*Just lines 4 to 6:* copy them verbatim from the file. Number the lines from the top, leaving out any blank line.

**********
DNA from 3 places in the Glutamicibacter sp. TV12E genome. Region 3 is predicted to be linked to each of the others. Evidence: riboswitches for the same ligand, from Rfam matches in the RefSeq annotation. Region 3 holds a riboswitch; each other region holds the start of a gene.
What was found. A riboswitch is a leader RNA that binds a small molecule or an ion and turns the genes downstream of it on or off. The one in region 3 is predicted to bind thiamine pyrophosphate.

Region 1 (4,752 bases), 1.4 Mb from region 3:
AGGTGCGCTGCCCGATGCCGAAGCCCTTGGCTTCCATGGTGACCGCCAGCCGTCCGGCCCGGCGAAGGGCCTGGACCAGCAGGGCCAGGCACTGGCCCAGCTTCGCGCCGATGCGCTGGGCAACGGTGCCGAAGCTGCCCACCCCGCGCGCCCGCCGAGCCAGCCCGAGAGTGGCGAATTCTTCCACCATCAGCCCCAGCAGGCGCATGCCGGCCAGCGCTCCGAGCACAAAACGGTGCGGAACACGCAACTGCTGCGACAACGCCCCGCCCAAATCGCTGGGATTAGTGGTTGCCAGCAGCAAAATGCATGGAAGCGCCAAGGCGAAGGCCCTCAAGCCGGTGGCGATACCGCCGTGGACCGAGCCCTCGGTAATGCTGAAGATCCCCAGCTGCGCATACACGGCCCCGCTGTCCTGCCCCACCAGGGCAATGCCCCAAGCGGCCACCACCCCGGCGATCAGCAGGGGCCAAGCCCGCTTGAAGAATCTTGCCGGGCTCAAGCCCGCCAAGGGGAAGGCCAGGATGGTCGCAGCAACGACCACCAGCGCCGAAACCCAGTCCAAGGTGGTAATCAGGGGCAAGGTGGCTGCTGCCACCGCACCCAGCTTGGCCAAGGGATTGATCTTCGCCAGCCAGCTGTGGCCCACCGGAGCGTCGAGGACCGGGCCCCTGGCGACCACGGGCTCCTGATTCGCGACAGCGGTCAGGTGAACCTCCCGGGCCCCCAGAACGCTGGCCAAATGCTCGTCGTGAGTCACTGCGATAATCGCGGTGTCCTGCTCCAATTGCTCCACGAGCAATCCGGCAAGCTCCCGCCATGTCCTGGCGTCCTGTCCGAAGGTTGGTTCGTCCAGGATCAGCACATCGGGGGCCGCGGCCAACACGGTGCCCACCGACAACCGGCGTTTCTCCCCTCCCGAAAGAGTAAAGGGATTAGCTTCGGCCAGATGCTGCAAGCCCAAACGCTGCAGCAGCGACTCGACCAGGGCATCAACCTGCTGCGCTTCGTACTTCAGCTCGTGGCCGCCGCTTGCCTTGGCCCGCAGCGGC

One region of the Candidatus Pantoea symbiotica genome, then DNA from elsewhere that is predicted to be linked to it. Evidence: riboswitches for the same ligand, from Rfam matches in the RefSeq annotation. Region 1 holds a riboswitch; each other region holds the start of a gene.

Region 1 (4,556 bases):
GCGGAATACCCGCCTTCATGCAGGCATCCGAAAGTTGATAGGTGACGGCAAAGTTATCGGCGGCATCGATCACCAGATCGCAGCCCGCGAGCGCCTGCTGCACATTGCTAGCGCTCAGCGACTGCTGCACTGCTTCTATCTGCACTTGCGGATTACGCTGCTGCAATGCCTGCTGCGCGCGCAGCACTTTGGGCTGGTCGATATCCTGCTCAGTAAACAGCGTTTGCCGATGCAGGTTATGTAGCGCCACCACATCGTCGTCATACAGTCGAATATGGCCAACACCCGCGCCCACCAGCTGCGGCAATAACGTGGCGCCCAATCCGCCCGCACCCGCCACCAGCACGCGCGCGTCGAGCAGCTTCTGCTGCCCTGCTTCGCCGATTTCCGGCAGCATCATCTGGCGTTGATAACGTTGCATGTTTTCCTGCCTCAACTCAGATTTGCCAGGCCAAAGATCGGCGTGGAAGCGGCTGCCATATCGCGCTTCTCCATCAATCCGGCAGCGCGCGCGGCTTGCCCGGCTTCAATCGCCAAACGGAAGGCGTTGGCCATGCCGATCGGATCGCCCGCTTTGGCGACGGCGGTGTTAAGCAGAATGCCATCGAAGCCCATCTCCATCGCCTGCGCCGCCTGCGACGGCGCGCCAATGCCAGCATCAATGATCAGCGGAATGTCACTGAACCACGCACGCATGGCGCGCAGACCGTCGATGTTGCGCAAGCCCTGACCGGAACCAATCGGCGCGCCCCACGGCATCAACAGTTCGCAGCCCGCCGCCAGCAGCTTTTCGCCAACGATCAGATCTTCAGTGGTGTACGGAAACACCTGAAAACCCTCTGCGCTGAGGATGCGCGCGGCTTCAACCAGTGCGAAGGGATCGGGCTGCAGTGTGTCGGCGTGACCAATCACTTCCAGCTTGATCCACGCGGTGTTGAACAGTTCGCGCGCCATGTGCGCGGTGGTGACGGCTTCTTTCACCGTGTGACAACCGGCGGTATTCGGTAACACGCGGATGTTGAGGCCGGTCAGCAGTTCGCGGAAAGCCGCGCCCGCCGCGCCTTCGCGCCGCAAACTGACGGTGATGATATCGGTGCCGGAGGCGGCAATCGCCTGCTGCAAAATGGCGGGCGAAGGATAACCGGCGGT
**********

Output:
AGGTGCGCTGCCCGATGCCGAAGCCCTTGGCTTCCATGGTGACCGCCAGCCGTCCGGCCCGGCGAAGGGCCTGGACCAGCAGGGCCAGGCACTGGCCCAGCTTCGCGCCGATGCGCTGGGCAACGGTGCCGAAGCTGCCCACCCCGCGCGCCCGCCGAGCCAGCCCGAGAGTGGCGAATTCTTCCACCATCAGCCCCAGCAGGCGCATGCCGGCCAGCGCTCCGAGCACAAAACGGTGCGGAACACGCAACTGCTGCGACAACGCCCCGCCCAAATCGCTGGGATTAGTGGTTGCCAGCAGCAAAATGCATGGAAGCGCCAAGGCGAAGGCCCTCAAGCCGGTGGCGATACCGCCGTGGACCGAGCCCTCGGTAATGCTGAAGATCCCCAGCTGCGCATACACGGCCCCGCTGTCCTGCCCCACCAGGGCAATGCCCCAAGCGGCCACCACCCCGGCGATCAGCAGGGGCCAAGCCCGCTTGAAGAATCTTGCCGGGCTCAAGCCCGCCAAGGGGAAGGCCAGGATGGTCGCAGCAACGACCACCAGCGCCGAAACCCAGTCCAAGGTGGTAATCAGGGGCAAGGTGGCTGCTGCCACCGCACCCAGCTTGGCCAAGGGATTGATCTTCGCCAGCCAGCTGTGGCCCACCGGAGCGTCGAGGACCGGGCCCCTGGCGACCACGGGCTCCTGATTCGCGACAGCGGTCAGGTGAACCTCCCGGGCCCCCAGAACGCTGGCCAAATGCTCGTCGTGAGTCACTGCGATAATCGCGGTGTCCTGCTCCAATTGCTCCACGAGCAATCCGGCAAGCTCCCGCCATGTCCTGGCGTCCTGTCCGAAGGTTGGTTCGTCCAGGATCAGCACATCGGGGGCCGCGGCCAACACGGTGCCCACCGACAACCGGCGTTTCTCCCCTCCCGAAAGAGTAAAGGGATTAGCTTCGGCCAGATGCTGCAAGCCCAAACGCTGCAGCAGCGACTCGACCAGGGCATCAACCTGCTGCGCTTCGTACTTCAGCTCGTGGCCGCCGCTTGCCTTGGCCCGCAGCGGC

One region of the Candidatus Pantoea symbiotica genome, then DNA from elsewhere that is predicted to be linked to it. Evidence: riboswitches for the same ligand, from Rfam matches in the RefSeq annotation. Region 1 holds a riboswitch; each other region holds the start of a gene.

Region 1 (4,556 bases):